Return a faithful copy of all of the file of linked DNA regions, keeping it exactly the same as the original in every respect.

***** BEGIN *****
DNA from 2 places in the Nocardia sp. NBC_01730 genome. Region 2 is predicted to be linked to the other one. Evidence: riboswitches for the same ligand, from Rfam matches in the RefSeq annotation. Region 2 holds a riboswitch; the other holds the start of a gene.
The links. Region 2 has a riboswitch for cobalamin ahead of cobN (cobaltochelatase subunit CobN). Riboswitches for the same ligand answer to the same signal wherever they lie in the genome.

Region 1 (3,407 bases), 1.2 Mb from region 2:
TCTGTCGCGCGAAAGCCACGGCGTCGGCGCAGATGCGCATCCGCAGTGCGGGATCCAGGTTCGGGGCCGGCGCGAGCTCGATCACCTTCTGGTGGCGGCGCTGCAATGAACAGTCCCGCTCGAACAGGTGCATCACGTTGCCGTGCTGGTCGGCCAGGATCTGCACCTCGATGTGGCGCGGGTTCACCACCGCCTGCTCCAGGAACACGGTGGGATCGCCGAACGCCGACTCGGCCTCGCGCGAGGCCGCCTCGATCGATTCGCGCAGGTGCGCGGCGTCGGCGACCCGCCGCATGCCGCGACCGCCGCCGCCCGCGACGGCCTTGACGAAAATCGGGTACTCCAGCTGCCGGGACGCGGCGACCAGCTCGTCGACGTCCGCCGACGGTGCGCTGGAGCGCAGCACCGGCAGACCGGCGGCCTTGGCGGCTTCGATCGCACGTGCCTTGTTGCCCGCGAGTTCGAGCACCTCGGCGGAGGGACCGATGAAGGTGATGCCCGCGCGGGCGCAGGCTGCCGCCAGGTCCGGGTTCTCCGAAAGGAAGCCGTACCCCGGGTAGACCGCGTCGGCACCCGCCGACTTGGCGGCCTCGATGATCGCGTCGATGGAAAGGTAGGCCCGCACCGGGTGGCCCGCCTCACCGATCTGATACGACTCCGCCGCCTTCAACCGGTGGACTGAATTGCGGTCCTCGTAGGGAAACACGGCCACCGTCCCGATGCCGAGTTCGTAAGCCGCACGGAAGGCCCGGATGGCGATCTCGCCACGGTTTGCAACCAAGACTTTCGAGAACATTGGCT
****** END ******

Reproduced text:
DNA from 2 places in the Nocardia sp. NBC_01730 genome. Region 2 is predicted to be linked to the other one. Evidence: riboswitches for the same ligand, from Rfam matches in the RefSeq annotation. Region 2 holds a riboswitch; the other holds the start of a gene.
The links. Region 2 has a riboswitch for cobalamin ahead of cobN (cobaltochelatase subunit CobN). Riboswitches for the same ligand answer to the same signal wherever they lie in the genome.

Region 1 (3,407 bases), 1.2 Mb from region 2:
TCTGTCGCGCGAAAGCCACGGCGTCGGCGCAGATGCGCATCCGCAGTGCGGGATCCAGGTTCGGGGCCGGCGCGAGCTCGATCACCTTCTGGTGGCGGCGCTGCAATGAACAGTCCCGCTCGAACAGGTGCATCACGTTGCCGTGCTGGTCGGCCAGGATCTGCACCTCGATGTGGCGCGGGTTCACCACCGCCTGCTCCAGGAACACGGTGGGATCGCCGAACGCCGACTCGGCCTCGCGCGAGGCCGCCTCGATCGATTCGCGCAGGTGCGCGGCGTCGGCGACCCGCCGCATGCCGCGACCGCCGCCGCCCGCGACGGCCTTGACGAAAATCGGGTACTCCAGCTGCCGGGACGCGGCGACCAGCTCGTCGACGTCCGCCGACGGTGCGCTGGAGCGCAGCACCGGCAGACCGGCGGCCTTGGCGGCTTCGATCGCACGTGCCTTGTTGCCCGCGAGTTCGAGCACCTCGGCGGAGGGACCGATGAAGGTGATGCCCGCGCGGGCGCAGGCTGCCGCCAGGTCCGGGTTCTCCGAAAGGAAGCCGTACCCCGGGTAGACCGCGTCGGCACCCGCCGACTTGGCGGCCTCGATGATCGCGTCGATGGAAAGGTAGGCCCGCACCGGGTGGCCCGCCTCACCGATCTGATACGACTCCGCCGCCTTCAACCGGTGGACTGAATTGCGGTCCTCGTAGGGAAACACGGCCACCGTCCCGATGCCGAGTTCGTAAGCCGCACGGAAGGCCCGGATGGCGATCTCGCCACGGTTTGCAACCAAGACTTTCGAGAACATTGGCT